For three days, according to participants and audio recordings, thousands of Ugandans, including police officers, teachers and national politicians, listened raptly to the Americans, who were presented as experts on homosexuality. The visitors discussed how to make gay people straight, how gay men often sodomized teenage boys and how “the gay movement is an evil institution” whose goal is “to defeat the marriage-based society and replace it with a culture of sexual promiscuity.”

Now the three Americans are finding themselves on the defensive, saying they had no intention of helping stoke the kind of anger that could lead to what came next: a bill to impose a death sentence for homosexual behavior.

One month after the conference, a previously unknown Ugandan politician, who boasts of having evangelical friends in the American government, introduced the Anti-Homosexuality Bill of 2009, which threatens to hang homosexuals, and, as a result, has put Uganda on a collision course with Western nations.

Donor countries, including the United States, are demanding that Uganda’s government drop the proposed law, saying it violates human rights, though Uganda’s minister of ethics and integrity (who previously tried to ban miniskirts) recently said, “Homosexuals can forget about human rights.”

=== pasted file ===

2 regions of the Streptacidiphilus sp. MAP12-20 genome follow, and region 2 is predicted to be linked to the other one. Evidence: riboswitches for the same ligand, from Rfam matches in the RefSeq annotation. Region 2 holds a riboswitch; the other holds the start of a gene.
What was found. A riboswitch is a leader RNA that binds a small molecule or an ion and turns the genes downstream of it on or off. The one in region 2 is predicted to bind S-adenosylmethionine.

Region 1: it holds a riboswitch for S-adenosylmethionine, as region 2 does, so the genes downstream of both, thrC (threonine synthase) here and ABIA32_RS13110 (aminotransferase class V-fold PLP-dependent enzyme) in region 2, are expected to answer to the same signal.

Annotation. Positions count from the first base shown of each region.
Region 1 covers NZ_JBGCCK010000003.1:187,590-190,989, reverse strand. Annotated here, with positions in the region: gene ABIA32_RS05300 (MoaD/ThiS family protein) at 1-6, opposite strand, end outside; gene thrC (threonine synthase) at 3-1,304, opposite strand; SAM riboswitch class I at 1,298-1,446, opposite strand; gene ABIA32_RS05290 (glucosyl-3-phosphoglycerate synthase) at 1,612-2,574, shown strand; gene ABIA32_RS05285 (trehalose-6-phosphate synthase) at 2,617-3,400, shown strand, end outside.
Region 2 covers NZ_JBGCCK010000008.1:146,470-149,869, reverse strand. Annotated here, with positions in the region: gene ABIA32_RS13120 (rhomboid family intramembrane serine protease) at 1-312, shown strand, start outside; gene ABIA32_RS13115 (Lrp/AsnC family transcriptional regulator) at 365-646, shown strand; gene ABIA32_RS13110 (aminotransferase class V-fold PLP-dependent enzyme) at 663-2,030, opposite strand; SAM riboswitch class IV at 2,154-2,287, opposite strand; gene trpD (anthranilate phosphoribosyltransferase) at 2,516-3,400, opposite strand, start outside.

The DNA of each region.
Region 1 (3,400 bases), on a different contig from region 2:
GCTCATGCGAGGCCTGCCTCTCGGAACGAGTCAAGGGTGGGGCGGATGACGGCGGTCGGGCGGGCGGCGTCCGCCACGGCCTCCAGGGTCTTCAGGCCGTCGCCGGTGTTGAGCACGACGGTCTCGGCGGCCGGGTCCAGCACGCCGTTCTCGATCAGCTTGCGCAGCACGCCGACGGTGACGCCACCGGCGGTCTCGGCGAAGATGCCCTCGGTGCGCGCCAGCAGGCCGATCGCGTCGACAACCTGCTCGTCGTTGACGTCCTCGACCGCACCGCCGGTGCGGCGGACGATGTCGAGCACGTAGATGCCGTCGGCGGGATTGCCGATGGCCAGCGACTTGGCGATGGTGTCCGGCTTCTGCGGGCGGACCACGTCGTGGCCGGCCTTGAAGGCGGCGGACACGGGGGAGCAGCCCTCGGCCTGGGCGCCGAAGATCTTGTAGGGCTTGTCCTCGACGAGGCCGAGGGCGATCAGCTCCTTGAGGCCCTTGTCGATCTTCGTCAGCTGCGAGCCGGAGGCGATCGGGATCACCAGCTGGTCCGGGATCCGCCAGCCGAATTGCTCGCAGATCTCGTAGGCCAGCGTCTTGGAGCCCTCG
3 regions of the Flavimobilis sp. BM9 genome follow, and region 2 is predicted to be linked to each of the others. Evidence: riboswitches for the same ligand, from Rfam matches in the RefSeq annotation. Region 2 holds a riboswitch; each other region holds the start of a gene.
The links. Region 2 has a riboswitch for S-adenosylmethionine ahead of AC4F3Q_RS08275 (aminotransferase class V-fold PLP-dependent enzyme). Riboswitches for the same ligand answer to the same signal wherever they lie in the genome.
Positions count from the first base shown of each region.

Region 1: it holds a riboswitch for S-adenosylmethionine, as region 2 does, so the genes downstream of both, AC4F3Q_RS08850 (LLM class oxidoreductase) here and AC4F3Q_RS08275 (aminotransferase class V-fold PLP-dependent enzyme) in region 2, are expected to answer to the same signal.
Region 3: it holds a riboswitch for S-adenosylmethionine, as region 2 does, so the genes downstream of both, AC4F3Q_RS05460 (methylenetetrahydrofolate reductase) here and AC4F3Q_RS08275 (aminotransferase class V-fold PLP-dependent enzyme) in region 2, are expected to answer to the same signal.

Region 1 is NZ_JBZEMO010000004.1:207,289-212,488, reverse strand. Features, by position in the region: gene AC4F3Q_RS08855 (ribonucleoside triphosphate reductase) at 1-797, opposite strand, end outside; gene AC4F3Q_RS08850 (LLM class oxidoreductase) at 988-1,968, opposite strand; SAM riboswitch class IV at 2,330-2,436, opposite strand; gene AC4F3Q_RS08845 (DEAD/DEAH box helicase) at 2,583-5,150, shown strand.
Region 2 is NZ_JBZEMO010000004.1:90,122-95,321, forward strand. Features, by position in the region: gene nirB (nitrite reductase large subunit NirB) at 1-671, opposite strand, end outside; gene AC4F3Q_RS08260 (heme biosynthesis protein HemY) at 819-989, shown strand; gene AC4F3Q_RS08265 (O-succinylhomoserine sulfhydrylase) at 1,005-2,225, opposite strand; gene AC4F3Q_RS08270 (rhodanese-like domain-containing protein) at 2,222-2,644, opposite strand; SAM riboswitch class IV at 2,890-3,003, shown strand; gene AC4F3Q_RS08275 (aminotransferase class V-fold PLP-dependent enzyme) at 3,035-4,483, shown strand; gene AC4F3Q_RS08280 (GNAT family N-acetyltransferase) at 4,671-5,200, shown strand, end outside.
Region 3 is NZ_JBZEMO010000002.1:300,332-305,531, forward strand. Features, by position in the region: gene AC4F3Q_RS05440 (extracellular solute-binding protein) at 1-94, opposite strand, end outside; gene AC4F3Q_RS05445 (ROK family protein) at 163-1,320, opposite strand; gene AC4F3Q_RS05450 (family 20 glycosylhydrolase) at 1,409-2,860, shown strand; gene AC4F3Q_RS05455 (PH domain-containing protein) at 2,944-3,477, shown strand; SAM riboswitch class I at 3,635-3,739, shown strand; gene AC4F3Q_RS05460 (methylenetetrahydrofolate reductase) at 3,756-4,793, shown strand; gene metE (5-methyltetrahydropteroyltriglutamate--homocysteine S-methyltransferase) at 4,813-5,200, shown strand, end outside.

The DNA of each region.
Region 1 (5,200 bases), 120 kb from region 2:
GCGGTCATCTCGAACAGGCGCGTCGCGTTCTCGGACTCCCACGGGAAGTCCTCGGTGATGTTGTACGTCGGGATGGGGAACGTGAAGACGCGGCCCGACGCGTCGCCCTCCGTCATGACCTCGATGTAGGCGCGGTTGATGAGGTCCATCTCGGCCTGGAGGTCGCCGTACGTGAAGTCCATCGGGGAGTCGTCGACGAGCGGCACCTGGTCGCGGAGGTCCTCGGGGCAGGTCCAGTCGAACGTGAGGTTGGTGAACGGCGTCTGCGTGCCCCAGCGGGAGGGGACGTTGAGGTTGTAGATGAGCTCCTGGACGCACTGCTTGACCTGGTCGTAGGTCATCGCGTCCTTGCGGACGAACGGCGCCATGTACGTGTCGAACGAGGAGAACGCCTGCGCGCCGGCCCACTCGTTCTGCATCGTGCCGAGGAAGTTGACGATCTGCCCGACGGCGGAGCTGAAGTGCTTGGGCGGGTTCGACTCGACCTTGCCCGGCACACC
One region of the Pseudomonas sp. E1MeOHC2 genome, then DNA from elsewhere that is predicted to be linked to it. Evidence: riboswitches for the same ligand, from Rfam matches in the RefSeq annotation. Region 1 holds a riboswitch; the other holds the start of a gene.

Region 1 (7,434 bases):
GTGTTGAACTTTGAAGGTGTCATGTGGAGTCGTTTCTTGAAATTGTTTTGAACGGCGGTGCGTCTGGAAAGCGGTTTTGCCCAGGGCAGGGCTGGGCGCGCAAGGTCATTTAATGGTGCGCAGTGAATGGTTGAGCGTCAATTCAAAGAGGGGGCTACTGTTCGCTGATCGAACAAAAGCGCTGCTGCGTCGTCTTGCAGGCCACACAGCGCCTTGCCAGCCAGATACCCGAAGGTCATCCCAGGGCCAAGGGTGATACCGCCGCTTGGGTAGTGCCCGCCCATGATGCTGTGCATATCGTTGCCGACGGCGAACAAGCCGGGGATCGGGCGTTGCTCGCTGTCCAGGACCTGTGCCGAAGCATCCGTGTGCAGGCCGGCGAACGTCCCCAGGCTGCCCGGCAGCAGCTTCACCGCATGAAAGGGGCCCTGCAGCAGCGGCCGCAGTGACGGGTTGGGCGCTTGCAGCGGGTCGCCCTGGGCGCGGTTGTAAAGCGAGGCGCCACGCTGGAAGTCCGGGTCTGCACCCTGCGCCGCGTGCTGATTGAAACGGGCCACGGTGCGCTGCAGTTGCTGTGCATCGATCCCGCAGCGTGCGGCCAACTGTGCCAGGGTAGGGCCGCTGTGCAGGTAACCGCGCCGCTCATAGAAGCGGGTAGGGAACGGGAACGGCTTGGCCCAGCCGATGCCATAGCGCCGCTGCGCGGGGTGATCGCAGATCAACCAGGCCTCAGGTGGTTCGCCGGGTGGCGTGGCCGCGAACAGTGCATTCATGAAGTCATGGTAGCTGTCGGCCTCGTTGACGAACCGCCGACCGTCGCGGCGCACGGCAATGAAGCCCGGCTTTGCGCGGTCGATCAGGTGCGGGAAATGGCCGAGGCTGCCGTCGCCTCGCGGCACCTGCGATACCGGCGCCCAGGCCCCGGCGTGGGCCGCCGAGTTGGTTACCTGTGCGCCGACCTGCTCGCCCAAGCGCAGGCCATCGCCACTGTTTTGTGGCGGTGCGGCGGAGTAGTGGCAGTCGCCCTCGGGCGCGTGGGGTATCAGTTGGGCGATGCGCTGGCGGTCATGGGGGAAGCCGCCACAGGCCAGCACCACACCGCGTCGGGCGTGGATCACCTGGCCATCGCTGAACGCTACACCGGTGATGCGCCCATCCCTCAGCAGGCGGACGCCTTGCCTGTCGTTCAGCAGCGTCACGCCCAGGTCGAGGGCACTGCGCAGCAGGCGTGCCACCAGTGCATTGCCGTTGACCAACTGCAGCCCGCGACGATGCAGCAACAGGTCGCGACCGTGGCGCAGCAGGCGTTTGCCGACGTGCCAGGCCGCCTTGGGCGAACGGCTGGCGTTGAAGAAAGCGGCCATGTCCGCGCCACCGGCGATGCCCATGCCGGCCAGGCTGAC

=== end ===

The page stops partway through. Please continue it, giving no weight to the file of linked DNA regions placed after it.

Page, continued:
The Ugandan government, facing the prospect of losing millions in foreign aid, is now indicating that it will back down, slightly, and change the death penalty provision to life in prison for some homosexuals. But the battle is far from over.

Instead, Uganda seems to have become a far-flung front line in the American culture wars, with American groups on both sides, the Christian right and gay activists, pouring in support and money as they get involved in the broader debate over homosexuality in Africa.

The theme of the event, according to Stephen Langa, its Ugandan organizer, was “the gay agenda — that whole hidden and dark agenda” — and the threat homosexuals posed to Bible-based values and the traditional African family.